Brass bricks placed in front of the last home as free individuals, victims of the Nazis and their fascist allies. Each of those stones shows the name and surname, the date of birth, the date and place of deportation and the date of death. Thanks to the stumbling stones, as they are called, the memory of the victims of the Shoah becomes widespread. The thought to the deported starts from the streets, from the town squares that we walk on every day, composing a map of memory not relegated to a single monument or a single day. It is the way in which those stones, with discretion, starting from below, ‘stumbling’ almost by chance, manage to put us in relation with the past.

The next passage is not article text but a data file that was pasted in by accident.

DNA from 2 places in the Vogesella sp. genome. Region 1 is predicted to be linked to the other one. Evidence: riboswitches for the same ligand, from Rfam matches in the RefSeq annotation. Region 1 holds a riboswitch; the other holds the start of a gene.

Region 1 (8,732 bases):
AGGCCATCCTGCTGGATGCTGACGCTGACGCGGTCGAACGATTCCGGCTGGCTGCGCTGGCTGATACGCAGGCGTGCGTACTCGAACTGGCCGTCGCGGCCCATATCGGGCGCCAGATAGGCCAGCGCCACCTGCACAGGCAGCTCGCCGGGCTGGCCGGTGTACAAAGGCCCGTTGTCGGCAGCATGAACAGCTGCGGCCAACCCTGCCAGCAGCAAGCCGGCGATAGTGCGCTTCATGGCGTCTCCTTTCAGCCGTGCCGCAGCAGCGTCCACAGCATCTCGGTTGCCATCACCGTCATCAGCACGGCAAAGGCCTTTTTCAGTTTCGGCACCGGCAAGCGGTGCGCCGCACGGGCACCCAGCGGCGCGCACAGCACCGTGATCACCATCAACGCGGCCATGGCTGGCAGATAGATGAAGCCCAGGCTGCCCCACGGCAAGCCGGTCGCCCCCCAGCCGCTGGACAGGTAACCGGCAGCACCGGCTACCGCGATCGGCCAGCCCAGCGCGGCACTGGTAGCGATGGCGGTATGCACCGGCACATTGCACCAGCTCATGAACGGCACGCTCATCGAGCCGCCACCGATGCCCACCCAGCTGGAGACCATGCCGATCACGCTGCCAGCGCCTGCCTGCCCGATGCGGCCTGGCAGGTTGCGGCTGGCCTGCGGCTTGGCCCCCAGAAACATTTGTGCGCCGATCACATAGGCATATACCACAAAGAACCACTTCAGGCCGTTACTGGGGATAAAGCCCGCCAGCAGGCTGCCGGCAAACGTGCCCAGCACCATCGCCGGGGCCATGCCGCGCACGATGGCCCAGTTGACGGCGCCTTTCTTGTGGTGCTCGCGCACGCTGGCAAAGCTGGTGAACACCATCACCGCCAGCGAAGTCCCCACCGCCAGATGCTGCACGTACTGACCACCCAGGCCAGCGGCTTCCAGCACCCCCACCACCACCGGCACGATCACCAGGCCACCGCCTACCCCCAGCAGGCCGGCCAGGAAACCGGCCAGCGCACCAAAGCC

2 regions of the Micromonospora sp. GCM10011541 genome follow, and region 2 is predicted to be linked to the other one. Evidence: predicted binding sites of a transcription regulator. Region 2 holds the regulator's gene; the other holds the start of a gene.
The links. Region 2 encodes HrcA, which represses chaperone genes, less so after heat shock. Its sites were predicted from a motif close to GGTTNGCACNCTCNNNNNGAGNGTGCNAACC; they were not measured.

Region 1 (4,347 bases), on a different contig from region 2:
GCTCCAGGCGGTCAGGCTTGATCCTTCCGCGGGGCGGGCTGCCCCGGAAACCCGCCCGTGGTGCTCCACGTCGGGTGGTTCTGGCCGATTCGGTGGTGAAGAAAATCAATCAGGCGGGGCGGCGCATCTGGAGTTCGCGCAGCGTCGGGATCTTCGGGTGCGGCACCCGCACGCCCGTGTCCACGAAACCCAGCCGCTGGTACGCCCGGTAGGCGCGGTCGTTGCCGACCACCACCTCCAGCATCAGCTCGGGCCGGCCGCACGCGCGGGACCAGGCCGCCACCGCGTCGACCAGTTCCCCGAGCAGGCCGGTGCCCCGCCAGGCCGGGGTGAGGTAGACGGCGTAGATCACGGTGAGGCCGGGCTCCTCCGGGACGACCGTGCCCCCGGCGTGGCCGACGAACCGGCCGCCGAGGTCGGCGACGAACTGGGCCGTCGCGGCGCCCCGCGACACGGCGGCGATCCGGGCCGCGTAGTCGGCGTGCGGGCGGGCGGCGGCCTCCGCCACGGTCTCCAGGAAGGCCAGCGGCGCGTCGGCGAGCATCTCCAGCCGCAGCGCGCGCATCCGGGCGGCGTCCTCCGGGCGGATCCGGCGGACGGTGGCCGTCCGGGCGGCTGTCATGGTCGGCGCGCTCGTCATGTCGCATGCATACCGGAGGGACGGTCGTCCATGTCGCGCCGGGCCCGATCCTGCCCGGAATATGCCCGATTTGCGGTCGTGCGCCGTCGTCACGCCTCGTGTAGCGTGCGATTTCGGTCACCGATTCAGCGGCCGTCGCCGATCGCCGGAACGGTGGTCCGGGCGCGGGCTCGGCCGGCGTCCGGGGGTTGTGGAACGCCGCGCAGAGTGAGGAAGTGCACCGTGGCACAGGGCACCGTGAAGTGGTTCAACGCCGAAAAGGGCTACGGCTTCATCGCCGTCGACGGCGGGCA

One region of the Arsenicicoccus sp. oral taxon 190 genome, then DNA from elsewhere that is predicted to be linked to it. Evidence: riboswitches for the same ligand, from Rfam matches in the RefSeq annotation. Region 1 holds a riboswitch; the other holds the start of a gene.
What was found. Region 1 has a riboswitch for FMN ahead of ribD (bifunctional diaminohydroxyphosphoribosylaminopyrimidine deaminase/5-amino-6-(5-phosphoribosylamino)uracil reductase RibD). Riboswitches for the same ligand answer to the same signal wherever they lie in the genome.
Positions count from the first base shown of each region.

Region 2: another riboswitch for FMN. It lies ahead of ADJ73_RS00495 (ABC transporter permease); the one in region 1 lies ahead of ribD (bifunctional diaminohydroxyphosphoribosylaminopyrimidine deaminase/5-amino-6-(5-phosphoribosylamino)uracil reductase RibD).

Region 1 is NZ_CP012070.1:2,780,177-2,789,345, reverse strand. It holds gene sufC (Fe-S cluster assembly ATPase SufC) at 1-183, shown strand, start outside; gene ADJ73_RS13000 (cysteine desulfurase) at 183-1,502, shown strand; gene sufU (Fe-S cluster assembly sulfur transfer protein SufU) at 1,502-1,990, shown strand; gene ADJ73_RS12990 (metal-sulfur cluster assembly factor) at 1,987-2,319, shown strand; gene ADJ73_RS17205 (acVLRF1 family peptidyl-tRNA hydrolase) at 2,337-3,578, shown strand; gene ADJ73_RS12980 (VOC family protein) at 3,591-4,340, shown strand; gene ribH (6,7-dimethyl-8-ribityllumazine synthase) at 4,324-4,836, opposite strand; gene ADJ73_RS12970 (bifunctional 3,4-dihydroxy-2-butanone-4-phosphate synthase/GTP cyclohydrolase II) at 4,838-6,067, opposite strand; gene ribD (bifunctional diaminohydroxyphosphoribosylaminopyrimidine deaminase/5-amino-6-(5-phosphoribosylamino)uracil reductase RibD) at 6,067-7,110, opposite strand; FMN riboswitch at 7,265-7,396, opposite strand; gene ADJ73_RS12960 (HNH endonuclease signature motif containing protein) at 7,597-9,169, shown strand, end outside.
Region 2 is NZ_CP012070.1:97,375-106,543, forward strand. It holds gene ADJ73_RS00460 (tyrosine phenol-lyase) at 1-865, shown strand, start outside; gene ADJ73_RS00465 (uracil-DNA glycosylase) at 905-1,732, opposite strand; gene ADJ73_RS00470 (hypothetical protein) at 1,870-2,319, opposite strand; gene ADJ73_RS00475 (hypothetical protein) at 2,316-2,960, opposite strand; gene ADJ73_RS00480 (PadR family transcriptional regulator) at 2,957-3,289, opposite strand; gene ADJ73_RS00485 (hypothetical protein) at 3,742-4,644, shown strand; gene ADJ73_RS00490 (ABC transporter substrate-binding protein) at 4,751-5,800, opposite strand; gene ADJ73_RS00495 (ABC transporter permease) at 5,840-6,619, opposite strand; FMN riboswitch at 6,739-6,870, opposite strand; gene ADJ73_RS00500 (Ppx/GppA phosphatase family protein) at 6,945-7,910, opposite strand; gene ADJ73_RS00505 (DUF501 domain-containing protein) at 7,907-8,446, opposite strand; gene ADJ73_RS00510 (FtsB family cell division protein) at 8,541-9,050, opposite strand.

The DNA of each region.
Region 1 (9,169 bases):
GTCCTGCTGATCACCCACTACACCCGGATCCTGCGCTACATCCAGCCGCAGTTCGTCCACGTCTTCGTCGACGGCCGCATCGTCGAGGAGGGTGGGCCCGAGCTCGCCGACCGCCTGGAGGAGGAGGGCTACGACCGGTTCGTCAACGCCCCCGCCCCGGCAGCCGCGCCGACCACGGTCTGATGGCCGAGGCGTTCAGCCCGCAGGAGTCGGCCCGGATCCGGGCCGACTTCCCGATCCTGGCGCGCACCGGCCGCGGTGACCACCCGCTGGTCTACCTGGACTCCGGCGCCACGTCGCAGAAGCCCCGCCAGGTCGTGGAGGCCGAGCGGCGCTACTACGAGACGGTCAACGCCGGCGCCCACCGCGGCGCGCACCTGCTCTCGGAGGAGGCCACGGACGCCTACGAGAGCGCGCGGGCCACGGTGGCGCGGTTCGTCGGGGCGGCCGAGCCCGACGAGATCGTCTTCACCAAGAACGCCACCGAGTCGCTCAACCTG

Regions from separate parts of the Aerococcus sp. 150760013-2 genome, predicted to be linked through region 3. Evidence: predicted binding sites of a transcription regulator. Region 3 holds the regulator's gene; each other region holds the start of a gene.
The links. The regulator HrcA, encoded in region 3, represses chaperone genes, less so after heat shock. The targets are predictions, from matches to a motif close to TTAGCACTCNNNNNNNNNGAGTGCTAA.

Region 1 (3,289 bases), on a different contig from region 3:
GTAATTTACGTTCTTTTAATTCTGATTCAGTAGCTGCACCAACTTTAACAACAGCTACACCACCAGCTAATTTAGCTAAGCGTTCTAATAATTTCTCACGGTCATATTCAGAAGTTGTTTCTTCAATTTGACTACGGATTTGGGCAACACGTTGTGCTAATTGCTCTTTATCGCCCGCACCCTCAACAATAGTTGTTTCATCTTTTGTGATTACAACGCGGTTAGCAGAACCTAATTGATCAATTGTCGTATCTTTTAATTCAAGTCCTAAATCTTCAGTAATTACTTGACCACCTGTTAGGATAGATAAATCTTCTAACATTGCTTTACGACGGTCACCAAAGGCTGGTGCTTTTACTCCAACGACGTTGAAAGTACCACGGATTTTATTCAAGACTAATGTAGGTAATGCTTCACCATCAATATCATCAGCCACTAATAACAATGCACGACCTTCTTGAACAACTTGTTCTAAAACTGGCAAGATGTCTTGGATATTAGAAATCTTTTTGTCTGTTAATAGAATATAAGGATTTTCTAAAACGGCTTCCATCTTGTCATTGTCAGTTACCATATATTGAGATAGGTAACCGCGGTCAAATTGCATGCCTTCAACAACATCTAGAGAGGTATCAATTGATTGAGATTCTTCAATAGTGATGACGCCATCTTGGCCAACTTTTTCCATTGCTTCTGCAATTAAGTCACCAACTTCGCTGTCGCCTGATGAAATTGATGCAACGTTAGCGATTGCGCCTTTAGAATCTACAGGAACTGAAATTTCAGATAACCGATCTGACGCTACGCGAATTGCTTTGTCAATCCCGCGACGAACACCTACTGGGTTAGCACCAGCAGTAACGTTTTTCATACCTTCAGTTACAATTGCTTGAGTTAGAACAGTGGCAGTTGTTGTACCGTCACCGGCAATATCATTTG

“The peculiarity of the stumbling stones, is that you do not have to go there to see them on purpose, the memory is everywhere and becomes an integral part of everyday life,” explains Aldo Luperini of the Institute of Agricultural Biology and Biotechnology of the National Research Council (CNR-Ibba) in Milan. They are, in fact, over 70 thousand, throughout Europe. A “small and and discreet” monument, underlines the researcher.
The clip was published on the occasion of the Holocaust Remembrance Day, the international recurrence that commemorates the victims of the Holocaust every January 27.